As played by Robert Downey Jr., Tony Stark, the billionaire weapons manufacturer and inventor who becomes "Iron Man," is about as far from the Clark Kent mold as you can get. We first see him nursing a whiskey in the back of a military vehicle in Afghanistan, where he's been demonstrating his latest breakthrough missile, the Jericho, to U.S. forces. Downey's Stark, who sports a devilish Vandyke, is a celebrity playboy and world-class cynic who comports himself like a rock star, has a genius IQ and brushes off questions about the morality of selling weapons as if they were specs of lint on his tailor-made suits. Not, at first glance, typical superhero material.
Soon enough, in director John Favreau's updating of the Marvel Comics tale, Stark will have a mighty change of heart, both physically and morally. Captured by a power-crazed Afghan warlord (in the comic's origin tale, created in the '60s, he was abducted by communists in Vietnam), the badly wounded tycoon is held in a cave, tortured and forced to create his missile for the warlord. Instead, he cobbles together the prototype of his Iron Man suit (how he does this without his captors noticing on their video surveillance screens is a plot point one doesn't want to ponder too closely) and bursts free. Back in his high-tech Malibu workshop, his social conscience now raised, he'll turn out the definitive Iron Man suit, which will enable him to go flying with superhuman speed around the globe battling evil in what Marvel and Paramount Pictures are hoping will be many future installments.
Many people had a hard time imagining Downey donning superhero garb. In truth, it's hard to imagine "Iron Man" without him. For without his ironic hipster spin, without his rapid, off-speed line readings, which can make the most ordinary exposition sound like tossed-off improvs, this would be just another generic action picture with risible villains, a conventional story arc, and the inevitable showdown between two lumbering hunks of CGI metal—Iron Man vs. the even larger Iron Monger.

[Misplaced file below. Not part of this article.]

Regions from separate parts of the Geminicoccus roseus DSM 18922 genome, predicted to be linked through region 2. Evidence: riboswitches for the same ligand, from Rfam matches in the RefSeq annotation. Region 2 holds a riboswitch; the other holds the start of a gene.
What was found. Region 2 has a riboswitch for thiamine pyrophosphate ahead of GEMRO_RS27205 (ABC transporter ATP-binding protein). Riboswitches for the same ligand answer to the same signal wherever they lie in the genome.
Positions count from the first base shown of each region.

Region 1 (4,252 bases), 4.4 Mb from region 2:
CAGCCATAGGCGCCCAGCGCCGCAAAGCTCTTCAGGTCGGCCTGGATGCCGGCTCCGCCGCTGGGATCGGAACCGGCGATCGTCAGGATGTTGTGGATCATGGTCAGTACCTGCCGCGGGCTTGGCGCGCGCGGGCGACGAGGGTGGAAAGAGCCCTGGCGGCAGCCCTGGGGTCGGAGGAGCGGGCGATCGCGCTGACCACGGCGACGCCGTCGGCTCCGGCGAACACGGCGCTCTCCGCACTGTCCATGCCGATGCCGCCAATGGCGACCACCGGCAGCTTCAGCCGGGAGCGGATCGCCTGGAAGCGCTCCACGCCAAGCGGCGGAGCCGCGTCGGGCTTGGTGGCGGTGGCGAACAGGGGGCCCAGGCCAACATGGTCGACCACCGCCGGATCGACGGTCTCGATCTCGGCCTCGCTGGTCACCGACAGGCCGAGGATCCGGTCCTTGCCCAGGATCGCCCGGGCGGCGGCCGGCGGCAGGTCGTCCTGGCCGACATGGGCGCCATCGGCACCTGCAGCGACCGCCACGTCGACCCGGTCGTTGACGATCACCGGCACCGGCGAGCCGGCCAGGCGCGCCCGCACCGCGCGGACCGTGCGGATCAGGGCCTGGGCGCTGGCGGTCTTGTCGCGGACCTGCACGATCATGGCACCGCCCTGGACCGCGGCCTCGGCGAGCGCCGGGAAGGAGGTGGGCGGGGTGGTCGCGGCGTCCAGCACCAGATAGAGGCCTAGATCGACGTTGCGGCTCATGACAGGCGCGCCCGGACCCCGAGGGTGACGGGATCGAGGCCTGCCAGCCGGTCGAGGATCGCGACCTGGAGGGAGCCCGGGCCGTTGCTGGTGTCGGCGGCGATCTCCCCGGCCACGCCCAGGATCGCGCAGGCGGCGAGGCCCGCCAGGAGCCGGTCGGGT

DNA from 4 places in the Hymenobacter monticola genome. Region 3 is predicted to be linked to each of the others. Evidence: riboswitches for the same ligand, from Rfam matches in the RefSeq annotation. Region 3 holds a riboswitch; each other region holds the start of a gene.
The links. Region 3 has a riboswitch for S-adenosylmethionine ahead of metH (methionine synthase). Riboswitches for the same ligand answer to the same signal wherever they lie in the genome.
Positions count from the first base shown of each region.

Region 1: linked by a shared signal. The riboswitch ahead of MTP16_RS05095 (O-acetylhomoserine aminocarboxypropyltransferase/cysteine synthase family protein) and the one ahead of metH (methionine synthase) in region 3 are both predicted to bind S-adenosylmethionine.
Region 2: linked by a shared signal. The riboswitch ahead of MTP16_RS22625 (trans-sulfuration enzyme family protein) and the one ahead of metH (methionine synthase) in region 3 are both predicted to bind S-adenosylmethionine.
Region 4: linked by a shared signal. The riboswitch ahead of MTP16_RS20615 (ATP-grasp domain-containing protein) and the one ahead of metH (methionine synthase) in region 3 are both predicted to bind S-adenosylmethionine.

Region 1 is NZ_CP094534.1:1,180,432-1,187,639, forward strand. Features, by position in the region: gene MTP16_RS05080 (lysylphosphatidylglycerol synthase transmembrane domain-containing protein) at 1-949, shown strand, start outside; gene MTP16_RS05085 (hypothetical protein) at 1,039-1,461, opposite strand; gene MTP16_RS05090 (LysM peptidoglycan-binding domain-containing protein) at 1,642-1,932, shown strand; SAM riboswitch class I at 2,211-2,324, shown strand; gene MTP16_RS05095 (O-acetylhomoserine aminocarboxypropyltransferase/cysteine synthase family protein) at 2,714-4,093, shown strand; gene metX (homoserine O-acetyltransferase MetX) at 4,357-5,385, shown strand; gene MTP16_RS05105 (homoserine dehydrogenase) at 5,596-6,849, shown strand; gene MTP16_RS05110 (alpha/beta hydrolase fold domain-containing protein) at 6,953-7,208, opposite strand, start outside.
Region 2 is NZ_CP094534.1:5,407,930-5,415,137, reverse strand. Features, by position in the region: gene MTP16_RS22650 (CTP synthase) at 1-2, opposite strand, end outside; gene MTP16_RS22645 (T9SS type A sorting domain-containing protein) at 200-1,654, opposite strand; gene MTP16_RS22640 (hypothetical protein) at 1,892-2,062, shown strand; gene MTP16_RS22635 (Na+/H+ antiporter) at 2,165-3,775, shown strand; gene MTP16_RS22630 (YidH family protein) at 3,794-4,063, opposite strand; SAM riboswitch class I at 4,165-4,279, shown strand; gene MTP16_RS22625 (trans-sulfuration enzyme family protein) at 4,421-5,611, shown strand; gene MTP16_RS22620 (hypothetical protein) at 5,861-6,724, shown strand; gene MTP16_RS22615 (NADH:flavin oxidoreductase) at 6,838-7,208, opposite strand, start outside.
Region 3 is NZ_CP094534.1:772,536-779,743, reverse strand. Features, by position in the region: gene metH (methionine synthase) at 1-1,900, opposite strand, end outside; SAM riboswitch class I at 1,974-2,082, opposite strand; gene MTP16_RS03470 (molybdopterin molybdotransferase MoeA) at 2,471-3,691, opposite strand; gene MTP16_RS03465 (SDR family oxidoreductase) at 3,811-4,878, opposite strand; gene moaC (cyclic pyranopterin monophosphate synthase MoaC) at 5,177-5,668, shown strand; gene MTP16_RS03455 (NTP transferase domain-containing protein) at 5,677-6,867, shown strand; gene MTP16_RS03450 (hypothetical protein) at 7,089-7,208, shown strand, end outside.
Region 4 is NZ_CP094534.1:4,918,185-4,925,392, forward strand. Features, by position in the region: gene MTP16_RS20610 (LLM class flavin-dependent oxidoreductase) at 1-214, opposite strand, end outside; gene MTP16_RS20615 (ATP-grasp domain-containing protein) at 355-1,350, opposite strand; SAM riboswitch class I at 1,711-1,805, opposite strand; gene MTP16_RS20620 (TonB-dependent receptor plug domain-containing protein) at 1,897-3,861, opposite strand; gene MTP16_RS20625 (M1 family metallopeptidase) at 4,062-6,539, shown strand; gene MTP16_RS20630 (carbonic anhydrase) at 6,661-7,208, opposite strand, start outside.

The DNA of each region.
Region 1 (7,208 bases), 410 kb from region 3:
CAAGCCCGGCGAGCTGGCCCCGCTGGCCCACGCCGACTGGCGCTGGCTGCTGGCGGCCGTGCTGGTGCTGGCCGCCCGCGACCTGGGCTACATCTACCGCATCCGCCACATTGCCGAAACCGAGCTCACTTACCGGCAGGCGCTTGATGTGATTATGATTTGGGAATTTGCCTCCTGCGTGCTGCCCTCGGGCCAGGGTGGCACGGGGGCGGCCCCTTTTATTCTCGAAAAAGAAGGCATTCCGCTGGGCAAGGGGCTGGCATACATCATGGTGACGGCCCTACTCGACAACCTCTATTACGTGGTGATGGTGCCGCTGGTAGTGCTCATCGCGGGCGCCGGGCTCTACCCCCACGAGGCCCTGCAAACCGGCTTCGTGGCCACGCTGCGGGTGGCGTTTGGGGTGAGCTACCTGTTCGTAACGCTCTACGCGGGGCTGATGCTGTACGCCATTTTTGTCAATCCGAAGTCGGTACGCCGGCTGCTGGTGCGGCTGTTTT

In the casting of Downey, and the selection of Favreau (the writer of "Swingers" and director of "Elf" and "Zathura") Marvel, which now produces its own movies, clearly aims to put a contemporary spin on this franchise. Up to a point, they succeed: Downey's presence gives the movie a refreshing edge and Favreau doesn't, until the end, cave in to the constant demand for special-effects fireworks. But then "Iron Man" is, by its nature, more down to earth than Marvel's mutant-happy "X-Men" or "Fantastic Four," where just about everybody has superhuman powers they're eager to demonstrate. Stark, who has no innate superpowers, is closer to the DC Comics' wealthy Bruce Wayne, a.k.a. Batman. His magic is all in the suit, which functions as armor, weapon and personal jet. There's a whiff of Batman, too, in the robotic lab assistant who speaks, like Alfred the butler, with distinctly British cadences. But Stark doesn't have Batman's weight; there's nothing gnawing at his soul except his newly discovered sense of justice.
Favreau and his screenwriters (Mark Fergus and Hawk Ostby; Art Marcum and Matt Holloway) give the genre a new coat of paint, but the reinventions don't go deep. Though they use Afghanistan as a backdrop, they carefully avoid any political specifics—you won't hear the word Muslim uttered here—and the bad guys, led by the nasty Raza (Faran Tahir), are generic power-hungry villains who could have been plucked out of a James Bond movie of any era. There's a bigger villain lurking behind them (the one who becomes Iron Monger), but for the sake of all three people who won't instantly figure out who the treacherous one is, I won't spoil the reveal.
Gwyneth Paltrow plays Stark's loyal, efficient gal Friday, Pepper Potts. It's a stock character, but Paltrow and Downey give their scenes a playful sexual undercurrent that keeps things lively. Downey has always been the flirtiest of actors, and Paltrow knows how to follow his lead. Jeff Bridges, sporting a beard and shaved head, lends heft to the role of Obadiah Stane, Stark Industry's second in command, whose capitalist heart is mortified when his boss turns over his new, pacifist leaf. On the other hand, Terrence Howard's considerable talents are mostly wasted in the rather thankless role of Stark's Air Force liaison.
Favreau's imagery doesn't soar—"Iron Man" has none of the sweeping lyricism that made Bryan Singer's much maligned "Superman" a pleasure to watch—but he's paced the tale cleanly and well; it never feels overstuffed. Whether the movie has enough mayhem to satisfy 12-year-olds--and whether they respond to Downey's sly, ironic spin—remains to be seen. Like it or not, this summer season is piled high with rippling, righteous superheroes. For those whose hearts don't race at this prospect, "Iron Man" may not be distinguished enough to convert you to the cause. But Downey and Favreau give the movie a quirky flavor it can call its own. For that we can be grateful.